We need to create a habit of taking that hour for ourselves. We're so used to bedtime arriving and thinking we can fall in bed and our body will do what it's told, but that's just not what works. One thing that's really common with busy, hardworking women is that they get to bedtime and they're so frustrated at having no time to themselves during the day, that they steal time back to themselves. This is called revenge bedtime procrastination. It’s important to put a boundary in place that can avoid this situation, like stopping work after 7pm.
Is extra sleep at the weekend harmful?
People often think they're being rewarded by this but actually it’s one of the most harmful things that we can do in terms of sleep.
Our circadian rhythm is a 24 hour cycle and our hormones, body temperature and sleep are all driven by that 24 hour cycle. We can try to fight that but we're not going to sleep well because of the cortisol and melatonin changes, as well as other hormones like adenosine. All of them are not going to work in the way that you need them to work to be able to sleep.
We have two systems, a sleep system and a wakefulness system. Your wakefulness system needs to be in gear for 16 hours a day. This means if you wake up at 10 o' clock in the morning, you're not going to be sleepy until 16 hours from then, so around 1 or 2am. If you think of this every hour you sleep in more than you would during your regular week, it's the equivalent of flying a time zone. If you're someone who's traveled several time zones, you know what that can feel like physically. And you're doing that to yourself every weekend.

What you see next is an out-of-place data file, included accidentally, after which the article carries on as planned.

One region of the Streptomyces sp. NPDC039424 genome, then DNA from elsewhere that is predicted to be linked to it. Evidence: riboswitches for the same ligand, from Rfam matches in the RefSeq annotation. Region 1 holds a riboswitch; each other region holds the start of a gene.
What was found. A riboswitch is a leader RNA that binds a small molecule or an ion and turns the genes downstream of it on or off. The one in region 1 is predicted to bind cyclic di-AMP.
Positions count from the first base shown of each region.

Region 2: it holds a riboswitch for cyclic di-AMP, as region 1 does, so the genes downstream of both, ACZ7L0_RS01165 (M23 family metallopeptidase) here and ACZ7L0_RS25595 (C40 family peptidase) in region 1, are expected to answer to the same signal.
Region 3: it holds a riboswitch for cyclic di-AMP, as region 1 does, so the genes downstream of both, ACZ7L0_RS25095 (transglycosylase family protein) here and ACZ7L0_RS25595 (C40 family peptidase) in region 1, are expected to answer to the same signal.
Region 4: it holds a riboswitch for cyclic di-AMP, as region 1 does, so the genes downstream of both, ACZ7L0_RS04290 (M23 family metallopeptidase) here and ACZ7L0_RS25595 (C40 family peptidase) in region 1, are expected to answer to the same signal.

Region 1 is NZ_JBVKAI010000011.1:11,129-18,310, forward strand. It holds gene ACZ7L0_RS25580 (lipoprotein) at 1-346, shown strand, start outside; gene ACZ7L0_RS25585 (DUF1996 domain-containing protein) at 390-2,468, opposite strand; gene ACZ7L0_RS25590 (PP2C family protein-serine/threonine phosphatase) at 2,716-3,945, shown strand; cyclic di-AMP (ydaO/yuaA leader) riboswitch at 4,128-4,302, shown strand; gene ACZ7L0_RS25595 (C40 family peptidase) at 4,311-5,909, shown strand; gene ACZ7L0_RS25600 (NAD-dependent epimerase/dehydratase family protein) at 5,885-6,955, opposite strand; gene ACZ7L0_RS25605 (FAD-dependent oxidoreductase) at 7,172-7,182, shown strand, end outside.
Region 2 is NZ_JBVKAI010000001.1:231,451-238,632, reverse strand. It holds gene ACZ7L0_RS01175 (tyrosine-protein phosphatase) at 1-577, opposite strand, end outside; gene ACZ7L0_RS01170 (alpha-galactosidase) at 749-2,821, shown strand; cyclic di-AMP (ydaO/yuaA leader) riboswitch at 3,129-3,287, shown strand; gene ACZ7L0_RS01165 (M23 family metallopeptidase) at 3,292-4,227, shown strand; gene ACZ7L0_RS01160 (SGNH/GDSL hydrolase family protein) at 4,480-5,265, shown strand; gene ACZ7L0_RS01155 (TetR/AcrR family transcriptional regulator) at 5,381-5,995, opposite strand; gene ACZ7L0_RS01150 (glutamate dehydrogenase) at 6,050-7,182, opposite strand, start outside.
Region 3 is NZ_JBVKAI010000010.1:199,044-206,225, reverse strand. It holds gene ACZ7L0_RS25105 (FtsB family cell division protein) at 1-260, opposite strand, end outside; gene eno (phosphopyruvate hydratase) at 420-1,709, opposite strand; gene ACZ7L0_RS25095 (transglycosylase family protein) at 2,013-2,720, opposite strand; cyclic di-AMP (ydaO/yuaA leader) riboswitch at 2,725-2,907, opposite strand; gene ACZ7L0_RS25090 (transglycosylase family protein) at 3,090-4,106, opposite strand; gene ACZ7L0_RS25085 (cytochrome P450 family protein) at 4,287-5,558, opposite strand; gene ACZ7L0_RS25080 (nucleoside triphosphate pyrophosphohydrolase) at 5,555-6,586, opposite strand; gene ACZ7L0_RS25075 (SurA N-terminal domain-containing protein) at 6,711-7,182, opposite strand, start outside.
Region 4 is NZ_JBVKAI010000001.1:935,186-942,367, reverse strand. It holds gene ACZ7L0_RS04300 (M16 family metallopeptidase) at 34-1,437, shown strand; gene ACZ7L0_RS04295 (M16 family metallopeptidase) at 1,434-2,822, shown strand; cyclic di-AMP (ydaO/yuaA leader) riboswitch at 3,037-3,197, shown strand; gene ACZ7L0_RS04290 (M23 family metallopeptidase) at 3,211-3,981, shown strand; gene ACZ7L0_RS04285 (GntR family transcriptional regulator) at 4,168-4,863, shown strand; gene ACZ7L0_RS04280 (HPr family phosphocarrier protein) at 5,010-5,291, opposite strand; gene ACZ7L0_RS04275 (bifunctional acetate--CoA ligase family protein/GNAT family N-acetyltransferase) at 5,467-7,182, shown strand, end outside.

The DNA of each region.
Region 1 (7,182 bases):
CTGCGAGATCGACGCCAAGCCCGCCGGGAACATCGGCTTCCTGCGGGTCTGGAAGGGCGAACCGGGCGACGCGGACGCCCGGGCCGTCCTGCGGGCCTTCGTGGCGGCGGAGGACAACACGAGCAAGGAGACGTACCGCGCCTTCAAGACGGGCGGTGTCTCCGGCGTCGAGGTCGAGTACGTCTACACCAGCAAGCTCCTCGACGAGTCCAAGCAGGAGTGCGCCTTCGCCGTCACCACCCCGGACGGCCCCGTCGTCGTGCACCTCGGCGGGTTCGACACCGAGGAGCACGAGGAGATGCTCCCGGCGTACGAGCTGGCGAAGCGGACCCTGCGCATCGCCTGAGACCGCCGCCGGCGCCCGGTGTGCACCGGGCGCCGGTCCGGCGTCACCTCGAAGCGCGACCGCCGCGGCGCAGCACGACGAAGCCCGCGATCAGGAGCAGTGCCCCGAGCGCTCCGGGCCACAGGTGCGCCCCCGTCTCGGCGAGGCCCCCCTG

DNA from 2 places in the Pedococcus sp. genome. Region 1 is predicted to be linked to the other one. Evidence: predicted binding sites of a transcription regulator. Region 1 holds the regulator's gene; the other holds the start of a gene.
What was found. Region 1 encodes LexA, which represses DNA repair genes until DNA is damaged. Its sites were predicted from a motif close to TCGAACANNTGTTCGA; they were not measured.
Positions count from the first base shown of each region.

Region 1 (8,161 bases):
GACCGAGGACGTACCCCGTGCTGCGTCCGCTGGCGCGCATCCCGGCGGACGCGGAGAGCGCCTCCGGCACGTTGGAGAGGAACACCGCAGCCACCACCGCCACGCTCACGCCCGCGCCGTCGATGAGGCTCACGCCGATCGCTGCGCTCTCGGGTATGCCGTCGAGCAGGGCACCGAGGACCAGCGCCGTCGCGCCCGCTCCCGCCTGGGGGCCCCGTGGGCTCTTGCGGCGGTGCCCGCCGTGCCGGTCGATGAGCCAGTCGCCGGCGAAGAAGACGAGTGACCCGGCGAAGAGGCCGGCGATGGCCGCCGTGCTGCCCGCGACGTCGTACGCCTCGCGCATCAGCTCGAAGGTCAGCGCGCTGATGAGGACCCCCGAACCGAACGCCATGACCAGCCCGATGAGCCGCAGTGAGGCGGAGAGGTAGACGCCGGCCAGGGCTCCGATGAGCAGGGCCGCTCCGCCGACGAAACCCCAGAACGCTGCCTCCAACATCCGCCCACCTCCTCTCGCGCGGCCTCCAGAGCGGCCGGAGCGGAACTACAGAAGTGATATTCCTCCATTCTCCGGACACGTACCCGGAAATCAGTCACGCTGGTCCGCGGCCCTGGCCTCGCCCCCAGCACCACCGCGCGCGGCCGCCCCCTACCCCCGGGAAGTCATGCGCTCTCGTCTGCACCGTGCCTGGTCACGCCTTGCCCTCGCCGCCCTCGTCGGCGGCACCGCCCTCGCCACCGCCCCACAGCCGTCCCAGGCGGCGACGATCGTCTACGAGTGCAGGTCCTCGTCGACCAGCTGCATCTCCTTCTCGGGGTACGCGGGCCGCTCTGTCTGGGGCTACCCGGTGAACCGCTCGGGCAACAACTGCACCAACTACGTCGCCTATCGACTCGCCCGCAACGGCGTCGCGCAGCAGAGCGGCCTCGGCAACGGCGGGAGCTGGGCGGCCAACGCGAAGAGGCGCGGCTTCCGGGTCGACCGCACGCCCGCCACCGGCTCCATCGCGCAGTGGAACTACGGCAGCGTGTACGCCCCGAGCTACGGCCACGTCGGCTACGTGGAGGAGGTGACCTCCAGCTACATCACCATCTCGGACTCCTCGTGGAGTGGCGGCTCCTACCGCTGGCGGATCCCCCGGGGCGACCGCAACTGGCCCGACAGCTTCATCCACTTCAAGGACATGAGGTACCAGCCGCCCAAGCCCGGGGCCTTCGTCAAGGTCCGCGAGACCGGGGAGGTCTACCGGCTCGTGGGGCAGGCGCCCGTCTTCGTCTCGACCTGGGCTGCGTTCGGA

That’s why waking up at roughly the same time each morning (within around half an hour) can make a huge difference.
Should I take a melatonin supplement?
Few studies show that it works. It can be helpful in a couple of populations, such as menopausal women and elderly people whose melatonin might be lower but most people don't need it. It has all kinds of side effects and people tend to take too much. 3-5 milligrams is the max dose but some people are taking 15 or 20, which can cause stomach upset, headaches, and feeling groggy the next day.
Your body's probably already producing enough, and it’s important to know that your body produces it a couple of hours before you go to bed, not at bedtime. It's not a sleeping pill. It's actually a hormone that's telling your body that you're preparing for your sleep cycle. It's a circadian rhythm balancer, but it's not going to actually put you to sleep, which people often misunderstand.
How do caffeine and alcohol affect sleep?
Alcohol is used as a sleep aid because it can make us feel drowsy. While it may help you fall asleep, your quality of sleep is going to decline pretty significantly. You will probably get less REM sleep, which is the most important two phases of sleep.